Trump pardoned Arpaio, who faced up to six months in jail for defying a court order, in August 2017 — before the former sheriff was even sentenced. The move fanned speculation that the president was signaling his willingness to look out for associates who might be charged in the Russia investigation.
“I’d be the first to say that the use of the pardon power with Sheriff Joe was obviously not within the purpose that the framers hoped,” said John Yoo, a law professor at the University of California at Berkeley and former Justice Department official in the George W. Bush administration. “It’s petty, foolish, unnecessary. But it doesn’t really harm the long-term interests of the country. If he pardoned Paul Manafort, then I would be worried.”
Manafort was Trump’s campaign chairman until August 2016 and came under investigation for past consulting work for Ukraine’s pro-Russian ruling party. In August, he was convicted of financial fraud linked to that lobbying work and has pleaded guilty to obstructing justice in Mueller’s probe. As part of his plea agreement, Manafort is cooperating with the special counsel.
Trump has declined to say whether he would pardon Manafort, though he has called the trial a “very sad day for our country” and Manafort “a very good person.”
Stripping Brennan of his security clearance was widely seen as political retaliation , a slap at a former senior intelligence official who has taken to Twitter and cable news to attack the president’s agenda and discredit him. Critics of Trump’s decision, even those who feel Brennan’s antagonism toward the president has been excessive, said Trump should have consulted the CIA, which issued the clearance.
“It’s just unseemly,” Rivkin said. “You’ve got to work through the system. You cannot just say, ‘I’m going to strip clearances on my own.’ It sets up a pernicious dynamic. He absolutely can do it, constitutionally, but it is not wise.”
Trump has threatened to revoke the clearances of others who have raised his ire, including Comey, former FBI deputy director Andrew McCabe and Justice Department official Bruce Ohr. Each has played a role in the Russia probe.
Trump fired Comey in May 2017, a move his critics suggest was intended to end the investigation. The president celebrated McCabe’s firing earlier this year amid allegations he misled officials conducting a leak investigation. And Trump suggested that Ohr, who has been linked to a dossier suggesting a conspiracy between the Russian government and the Trump campaign, should be terminated as well.
“The common thread, of course, is that all of these people are associated in some way, in his mind at least, with what he refers to as the ‘witch hunt,’ that is, the investigation of his campaign, or him, and ties to the Russians,” said David Kris, a former Justice Department official in the George W. Bush and Obama administrations. “So there you see self-interest coming to the fore.”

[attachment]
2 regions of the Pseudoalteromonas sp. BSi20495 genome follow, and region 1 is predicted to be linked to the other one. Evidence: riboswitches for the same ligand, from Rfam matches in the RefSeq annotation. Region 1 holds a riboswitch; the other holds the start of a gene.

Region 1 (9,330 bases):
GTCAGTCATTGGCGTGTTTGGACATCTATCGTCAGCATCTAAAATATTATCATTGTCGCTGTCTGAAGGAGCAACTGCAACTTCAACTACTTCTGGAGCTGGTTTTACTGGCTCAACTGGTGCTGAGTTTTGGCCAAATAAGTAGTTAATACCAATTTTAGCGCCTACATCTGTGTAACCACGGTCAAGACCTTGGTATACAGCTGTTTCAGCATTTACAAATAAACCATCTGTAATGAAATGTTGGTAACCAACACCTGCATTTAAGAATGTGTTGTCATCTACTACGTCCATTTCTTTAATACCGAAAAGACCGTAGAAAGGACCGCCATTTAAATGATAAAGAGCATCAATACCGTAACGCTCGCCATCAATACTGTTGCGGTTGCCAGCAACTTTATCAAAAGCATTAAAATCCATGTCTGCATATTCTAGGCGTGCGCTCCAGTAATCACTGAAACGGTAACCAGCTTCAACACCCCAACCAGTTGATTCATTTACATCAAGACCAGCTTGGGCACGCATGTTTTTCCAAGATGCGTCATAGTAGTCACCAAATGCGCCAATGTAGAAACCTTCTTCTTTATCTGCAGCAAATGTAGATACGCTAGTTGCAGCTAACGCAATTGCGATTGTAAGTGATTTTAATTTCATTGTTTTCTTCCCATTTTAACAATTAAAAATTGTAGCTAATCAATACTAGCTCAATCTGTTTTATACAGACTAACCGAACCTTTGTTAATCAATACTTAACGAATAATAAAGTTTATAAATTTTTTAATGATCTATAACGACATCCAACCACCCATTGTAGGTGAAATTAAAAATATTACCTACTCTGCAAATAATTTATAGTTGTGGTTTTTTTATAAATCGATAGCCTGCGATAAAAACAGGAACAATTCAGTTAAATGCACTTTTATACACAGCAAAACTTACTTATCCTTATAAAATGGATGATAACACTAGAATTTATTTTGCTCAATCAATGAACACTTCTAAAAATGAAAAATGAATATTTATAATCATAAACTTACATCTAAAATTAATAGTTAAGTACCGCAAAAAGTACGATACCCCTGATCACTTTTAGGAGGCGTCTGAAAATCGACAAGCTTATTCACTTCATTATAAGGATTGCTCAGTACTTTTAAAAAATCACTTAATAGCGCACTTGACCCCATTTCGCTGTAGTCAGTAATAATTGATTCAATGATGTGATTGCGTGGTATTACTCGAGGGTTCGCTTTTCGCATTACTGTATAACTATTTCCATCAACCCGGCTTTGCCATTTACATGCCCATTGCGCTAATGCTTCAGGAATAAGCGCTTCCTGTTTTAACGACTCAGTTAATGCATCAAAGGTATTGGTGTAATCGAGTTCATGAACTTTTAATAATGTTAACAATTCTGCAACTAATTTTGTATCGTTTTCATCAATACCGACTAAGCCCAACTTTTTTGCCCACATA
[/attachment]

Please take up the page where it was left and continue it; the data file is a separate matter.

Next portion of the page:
National security experts were stunned once more when Trump ordered the declassification and public release of sensitive law enforcement documents central to the Russia probe’s origins, including the application to wiretap Carter Page, a former Trump campaign adviser.
The wiretap application was made under the Foreign Intelligence Surveillance Act, which governs the surveillance of suspected spies and terrorists on U.S. soil. Until this year, no FISA application had ever been made public, on grounds that such documents contain details that could compromise espionage and terrorism investigations, expose informants and put them at risk.
“Look, there is absolutely an overclassification problem in the U.S. government,” said Susan Hennessey, a Brookings Institution fellow and former lawyer in the National Security Agency Office of General Counsel. “But there is information that is genuinely and appropriately classified, and when it’s disclosed, it has immediate consequences.”
Four days after issuing his latest declassification order, the president retreated. Instead, the Justice Department’s inspector general has been directed to conduct an expedited review of the documents. In a tweet, Trump said “key allies” expressed concerns about the documents’ release and that Justice Department officials told him that releasing the material without review could adversely affect the Russia probe.
The president undoubtedly has the legal authority to declassify and even shift the balance between secrecy and transparency, but doing so in this instance is inappropriate, as the records Trump wants released relate to a probe of which he is a subject, Kris said.
“It is very corrosive to the rule of law when it looks clear that the reason he is shifting is not because he has made some broad policy judgment about what lies in the national interest,” he added, “but to serve his own self-interest or for partisan political gain.”